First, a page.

- World Of Music - Interviews
Interviewer: Dragutin Matošević
Interviewer: Dragutin Matošević
Eric Bell, Northern Ireland -
guitarist (Interview performed on
Eric Robin Bell (born 3 September 1947 in East Belfast, Antrim, Northern
Ireland ) is a rock musician and guitarist. He was the lead guitarist for
Thin Lizzy, and played on the band's first three albums - "Thin Lizzy", "Shades
of a Blue Orphanage" and "Vagabonds of the
Western World". He had spent most of the 1960s playing in a number of
Irish bands, including Shades of Blue (the Thin Lizzy album took its name
this band and from Phil Lynott and Brian Downey's band Orphanage) and a brief
stint with Them (September - October 1966, the last line up to feature Van
Morrison). Although Thin Lizzy were gaining in popularity, the pressures of
recording, touring and the excesses of the rock-star lifestyle, began to
take its toll.
He left the band after a New Year's Eve concert in 1973, after throwing his
guitar into the air in the middle of the concert, pushing the amplifiers
into the audience and storming off, as he said on the Gary Moore and Friends
DVD interviews. There was a brief reunion for Thin Lizzy's 1983 tour, but for
the most part, Bell has concentrated on a solo career with his group, the
Eric Bell Band.
He has subsequently worked extensively with ex-Jimi Hendrix sideman, Noel
Redding and toured with Bo Diddley. Bell performed in the Phil Lynott tribute
concert "The Boy is Back
in Town" in the Point Theatre, Dublin, Ireland in 2005. This was released
on a DVD called "One Night in Dublin: A Tribute to Phil Lynott". (Intro text
taken from Wikipedia). Eric Bell's official web site - www.eric-bell.com/paginas/index.aspx .
Hi Eric! Although you played in many good formations
- you are the best known as founder and member of Thin Lizzy. Now from
this time distance what
you have for those days?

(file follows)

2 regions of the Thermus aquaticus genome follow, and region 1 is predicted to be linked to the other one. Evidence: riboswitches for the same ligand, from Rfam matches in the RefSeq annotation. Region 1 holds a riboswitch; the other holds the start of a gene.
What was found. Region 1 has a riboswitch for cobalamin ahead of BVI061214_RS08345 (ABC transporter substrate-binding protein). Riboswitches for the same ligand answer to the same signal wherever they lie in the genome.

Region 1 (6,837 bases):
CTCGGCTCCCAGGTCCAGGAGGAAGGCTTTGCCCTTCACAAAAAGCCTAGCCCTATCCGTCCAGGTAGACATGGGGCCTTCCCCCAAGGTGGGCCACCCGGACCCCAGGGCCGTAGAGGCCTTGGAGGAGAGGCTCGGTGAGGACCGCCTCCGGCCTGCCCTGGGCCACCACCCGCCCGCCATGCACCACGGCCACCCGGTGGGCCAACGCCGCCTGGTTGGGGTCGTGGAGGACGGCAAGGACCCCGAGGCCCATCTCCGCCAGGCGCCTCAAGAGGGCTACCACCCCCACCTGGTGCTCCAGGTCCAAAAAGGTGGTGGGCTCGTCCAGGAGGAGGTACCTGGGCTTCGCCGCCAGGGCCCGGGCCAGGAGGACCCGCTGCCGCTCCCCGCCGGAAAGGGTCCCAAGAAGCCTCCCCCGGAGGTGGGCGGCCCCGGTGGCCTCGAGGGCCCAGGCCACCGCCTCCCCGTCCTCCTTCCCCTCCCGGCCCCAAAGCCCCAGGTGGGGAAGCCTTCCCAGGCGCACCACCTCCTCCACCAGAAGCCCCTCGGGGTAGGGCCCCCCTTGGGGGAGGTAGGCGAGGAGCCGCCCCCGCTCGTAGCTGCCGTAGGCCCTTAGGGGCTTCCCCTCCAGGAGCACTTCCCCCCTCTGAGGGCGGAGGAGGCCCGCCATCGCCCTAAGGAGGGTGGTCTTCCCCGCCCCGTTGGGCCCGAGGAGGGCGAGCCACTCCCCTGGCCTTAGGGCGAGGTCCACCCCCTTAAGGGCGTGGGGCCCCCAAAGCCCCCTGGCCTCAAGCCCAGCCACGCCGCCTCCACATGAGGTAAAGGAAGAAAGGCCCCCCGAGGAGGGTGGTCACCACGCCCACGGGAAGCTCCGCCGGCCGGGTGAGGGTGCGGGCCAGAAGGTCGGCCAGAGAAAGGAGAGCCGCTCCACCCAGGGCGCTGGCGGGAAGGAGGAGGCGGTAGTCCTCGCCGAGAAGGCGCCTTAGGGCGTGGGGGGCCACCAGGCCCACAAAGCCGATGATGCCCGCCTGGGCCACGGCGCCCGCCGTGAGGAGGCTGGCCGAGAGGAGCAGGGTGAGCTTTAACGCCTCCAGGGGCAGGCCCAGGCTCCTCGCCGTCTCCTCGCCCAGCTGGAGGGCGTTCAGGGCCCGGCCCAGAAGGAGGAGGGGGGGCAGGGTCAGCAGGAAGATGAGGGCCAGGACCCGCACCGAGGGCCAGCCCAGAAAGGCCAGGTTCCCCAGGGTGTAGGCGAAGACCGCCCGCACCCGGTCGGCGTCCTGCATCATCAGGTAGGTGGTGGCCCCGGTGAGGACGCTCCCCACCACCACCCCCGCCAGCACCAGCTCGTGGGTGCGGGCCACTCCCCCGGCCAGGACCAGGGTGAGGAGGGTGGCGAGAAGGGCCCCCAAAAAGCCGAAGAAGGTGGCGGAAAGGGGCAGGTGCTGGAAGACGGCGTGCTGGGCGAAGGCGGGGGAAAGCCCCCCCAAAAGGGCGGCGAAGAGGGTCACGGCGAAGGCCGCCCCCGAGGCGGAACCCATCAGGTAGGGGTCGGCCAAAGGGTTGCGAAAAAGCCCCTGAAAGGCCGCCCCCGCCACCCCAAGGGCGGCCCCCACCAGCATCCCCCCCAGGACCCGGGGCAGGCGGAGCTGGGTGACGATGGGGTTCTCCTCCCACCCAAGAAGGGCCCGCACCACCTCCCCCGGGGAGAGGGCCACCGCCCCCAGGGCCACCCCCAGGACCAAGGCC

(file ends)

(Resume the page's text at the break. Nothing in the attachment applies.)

1. The memories of early Thin Lizzy are magicial to me. We knew we had
something right away, the right chemistry, the right look, the right music...
it all happened
very natural. We were all very close. Philip (Lynott) and myself moved into
a house together, and pretty soon about 6 people moved in, they became our
and light men, and sound engineers. Dublin at this time was an exciting place
to live, lots of young people our age, lots of gigs and musicians, this was
around the end of 1969. We were a 4 piece group to start with, with Eric
Wrixon on keyboards. About 5 months later, Eric left and we became a 3 piece.
thats when we started attracting big crowds to our gigs. It felt great to
walk around Dublin with Philip and Brian... we were very popular.
Famous Radio Luxemburg and Radio One D.J., John Peel,
liked Thin Lizzy's music and supported the band giving you a good deal
of airplay. Obviously - that
meant a lot to you. I believe you also have had a lot of luck to achieve
his attention. A, I right?
2. It wasn't John Peel who picked up on us... It was Kid Jensen who was
a top D.J. on Radio Luxemburg. When our first album "Thin Lizzy" was
released, Kid got a copy and started playing a track from it every night
on his radio show "Jensen's Dimenshions". Alot of people listened
to his show... then a week later, he played the whole album (both sides)
it was his favorite album of the year. It was amazing... We went over to
meet him a month later, and he made us guests on his radio show. Yes, he
important to our success, and later, on our 3rd. album ("Vagabonds of the
Western World") he read some of Phil's lyrics on the song "The
hero and the madman".
Reading you biography I noticed a lot of well known musicians you met, played
with (Noel Redding, to mention one of them). What you benefited dealing with
3. The thing about playing with well known musicians is it can give you
a better chance of good things happening regarding your career, better management,
better gigs, better money. The music, the rehearsals would be run more professionally.
Also, you would learn their musical influences and how they deal with being
in the music businness.
During 1972 and 1973 Thin Lizzy toured together with Slade and Suzi Quatro.
What is fascinating me - as supporting band you reached higher positions
in rock encyclopedias comparing to these two performers. Is it true - sometime